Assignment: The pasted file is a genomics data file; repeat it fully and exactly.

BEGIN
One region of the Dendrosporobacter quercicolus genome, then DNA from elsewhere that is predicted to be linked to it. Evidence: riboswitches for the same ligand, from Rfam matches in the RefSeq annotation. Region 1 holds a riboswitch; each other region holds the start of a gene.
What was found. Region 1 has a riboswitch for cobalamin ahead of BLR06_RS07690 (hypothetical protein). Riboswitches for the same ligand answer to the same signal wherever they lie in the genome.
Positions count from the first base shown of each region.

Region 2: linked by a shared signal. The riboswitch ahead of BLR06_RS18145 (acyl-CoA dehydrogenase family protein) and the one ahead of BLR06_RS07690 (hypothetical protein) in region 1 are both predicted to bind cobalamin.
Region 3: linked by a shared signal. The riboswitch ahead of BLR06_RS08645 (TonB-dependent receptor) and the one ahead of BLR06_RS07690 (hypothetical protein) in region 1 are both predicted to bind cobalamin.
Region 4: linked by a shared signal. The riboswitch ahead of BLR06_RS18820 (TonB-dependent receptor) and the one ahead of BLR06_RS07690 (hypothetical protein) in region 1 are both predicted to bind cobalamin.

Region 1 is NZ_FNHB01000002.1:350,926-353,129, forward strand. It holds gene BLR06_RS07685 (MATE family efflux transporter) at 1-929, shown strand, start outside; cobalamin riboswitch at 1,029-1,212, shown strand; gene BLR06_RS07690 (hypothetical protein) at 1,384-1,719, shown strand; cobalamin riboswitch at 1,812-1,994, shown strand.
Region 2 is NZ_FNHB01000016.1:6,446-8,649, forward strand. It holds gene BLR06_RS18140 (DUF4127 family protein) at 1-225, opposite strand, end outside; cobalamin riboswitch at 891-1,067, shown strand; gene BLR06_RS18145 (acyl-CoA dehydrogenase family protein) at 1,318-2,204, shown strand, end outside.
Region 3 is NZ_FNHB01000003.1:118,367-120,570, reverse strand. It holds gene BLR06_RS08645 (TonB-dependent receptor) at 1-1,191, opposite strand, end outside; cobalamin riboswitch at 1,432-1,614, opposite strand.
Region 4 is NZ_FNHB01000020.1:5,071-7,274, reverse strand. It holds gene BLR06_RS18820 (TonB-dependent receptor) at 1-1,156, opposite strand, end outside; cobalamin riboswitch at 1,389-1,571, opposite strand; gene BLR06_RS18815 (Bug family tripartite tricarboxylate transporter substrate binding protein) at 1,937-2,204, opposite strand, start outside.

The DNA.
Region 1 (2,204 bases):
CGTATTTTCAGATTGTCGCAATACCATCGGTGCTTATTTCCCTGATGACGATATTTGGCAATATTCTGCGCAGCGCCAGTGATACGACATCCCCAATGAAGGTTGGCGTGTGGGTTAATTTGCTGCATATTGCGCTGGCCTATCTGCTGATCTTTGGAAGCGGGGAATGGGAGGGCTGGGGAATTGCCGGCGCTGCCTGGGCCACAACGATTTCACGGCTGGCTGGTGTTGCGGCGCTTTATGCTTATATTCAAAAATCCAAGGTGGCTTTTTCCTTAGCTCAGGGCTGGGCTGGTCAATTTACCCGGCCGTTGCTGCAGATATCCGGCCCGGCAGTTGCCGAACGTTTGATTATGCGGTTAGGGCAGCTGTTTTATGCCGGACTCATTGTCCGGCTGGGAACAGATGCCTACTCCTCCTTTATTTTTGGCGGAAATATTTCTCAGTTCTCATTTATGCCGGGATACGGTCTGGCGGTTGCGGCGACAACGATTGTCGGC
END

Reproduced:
One region of the Dendrosporobacter quercicolus genome, then DNA from elsewhere that is predicted to be linked to it. Evidence: riboswitches for the same ligand, from Rfam matches in the RefSeq annotation. Region 1 holds a riboswitch; each other region holds the start of a gene.
What was found. Region 1 has a riboswitch for cobalamin ahead of BLR06_RS07690 (hypothetical protein). Riboswitches for the same ligand answer to the same signal wherever they lie in the genome.
Positions count from the first base shown of each region.

Region 2: linked by a shared signal. The riboswitch ahead of BLR06_RS18145 (acyl-CoA dehydrogenase family protein) and the one ahead of BLR06_RS07690 (hypothetical protein) in region 1 are both predicted to bind cobalamin.
Region 3: linked by a shared signal. The riboswitch ahead of BLR06_RS08645 (TonB-dependent receptor) and the one ahead of BLR06_RS07690 (hypothetical protein) in region 1 are both predicted to bind cobalamin.
Region 4: linked by a shared signal. The riboswitch ahead of BLR06_RS18820 (TonB-dependent receptor) and the one ahead of BLR06_RS07690 (hypothetical protein) in region 1 are both predicted to bind cobalamin.

Region 1 is NZ_FNHB01000002.1:350,926-353,129, forward strand. It holds gene BLR06_RS07685 (MATE family efflux transporter) at 1-929, shown strand, start outside; cobalamin riboswitch at 1,029-1,212, shown strand; gene BLR06_RS07690 (hypothetical protein) at 1,384-1,719, shown strand; cobalamin riboswitch at 1,812-1,994, shown strand.
Region 2 is NZ_FNHB01000016.1:6,446-8,649, forward strand. It holds gene BLR06_RS18140 (DUF4127 family protein) at 1-225, opposite strand, end outside; cobalamin riboswitch at 891-1,067, shown strand; gene BLR06_RS18145 (acyl-CoA dehydrogenase family protein) at 1,318-2,204, shown strand, end outside.
Region 3 is NZ_FNHB01000003.1:118,367-120,570, reverse strand. It holds gene BLR06_RS08645 (TonB-dependent receptor) at 1-1,191, opposite strand, end outside; cobalamin riboswitch at 1,432-1,614, opposite strand.
Region 4 is NZ_FNHB01000020.1:5,071-7,274, reverse strand. It holds gene BLR06_RS18820 (TonB-dependent receptor) at 1-1,156, opposite strand, end outside; cobalamin riboswitch at 1,389-1,571, opposite strand; gene BLR06_RS18815 (Bug family tripartite tricarboxylate transporter substrate binding protein) at 1,937-2,204, opposite strand, start outside.

The DNA.
Region 1 (2,204 bases):
CGTATTTTCAGATTGTCGCAATACCATCGGTGCTTATTTCCCTGATGACGATATTTGGCAATATTCTGCGCAGCGCCAGTGATACGACATCCCCAATGAAGGTTGGCGTGTGGGTTAATTTGCTGCATATTGCGCTGGCCTATCTGCTGATCTTTGGAAGCGGGGAATGGGAGGGCTGGGGAATTGCCGGCGCTGCCTGGGCCACAACGATTTCACGGCTGGCTGGTGTTGCGGCGCTTTATGCTTATATTCAAAAATCCAAGGTGGCTTTTTCCTTAGCTCAGGGCTGGGCTGGTCAATTTACCCGGCCGTTGCTGCAGATATCCGGCCCGGCAGTTGCCGAACGTTTGATTATGCGGTTAGGGCAGCTGTTTTATGCCGGACTCATTGTCCGGCTGGGAACAGATGCCTACTCCTCCTTTATTTTTGGCGGAAATATTTCTCAGTTCTCATTTATGCCGGGATACGGTCTGGCGGTTGCGGCGACAACGATTGTCGGC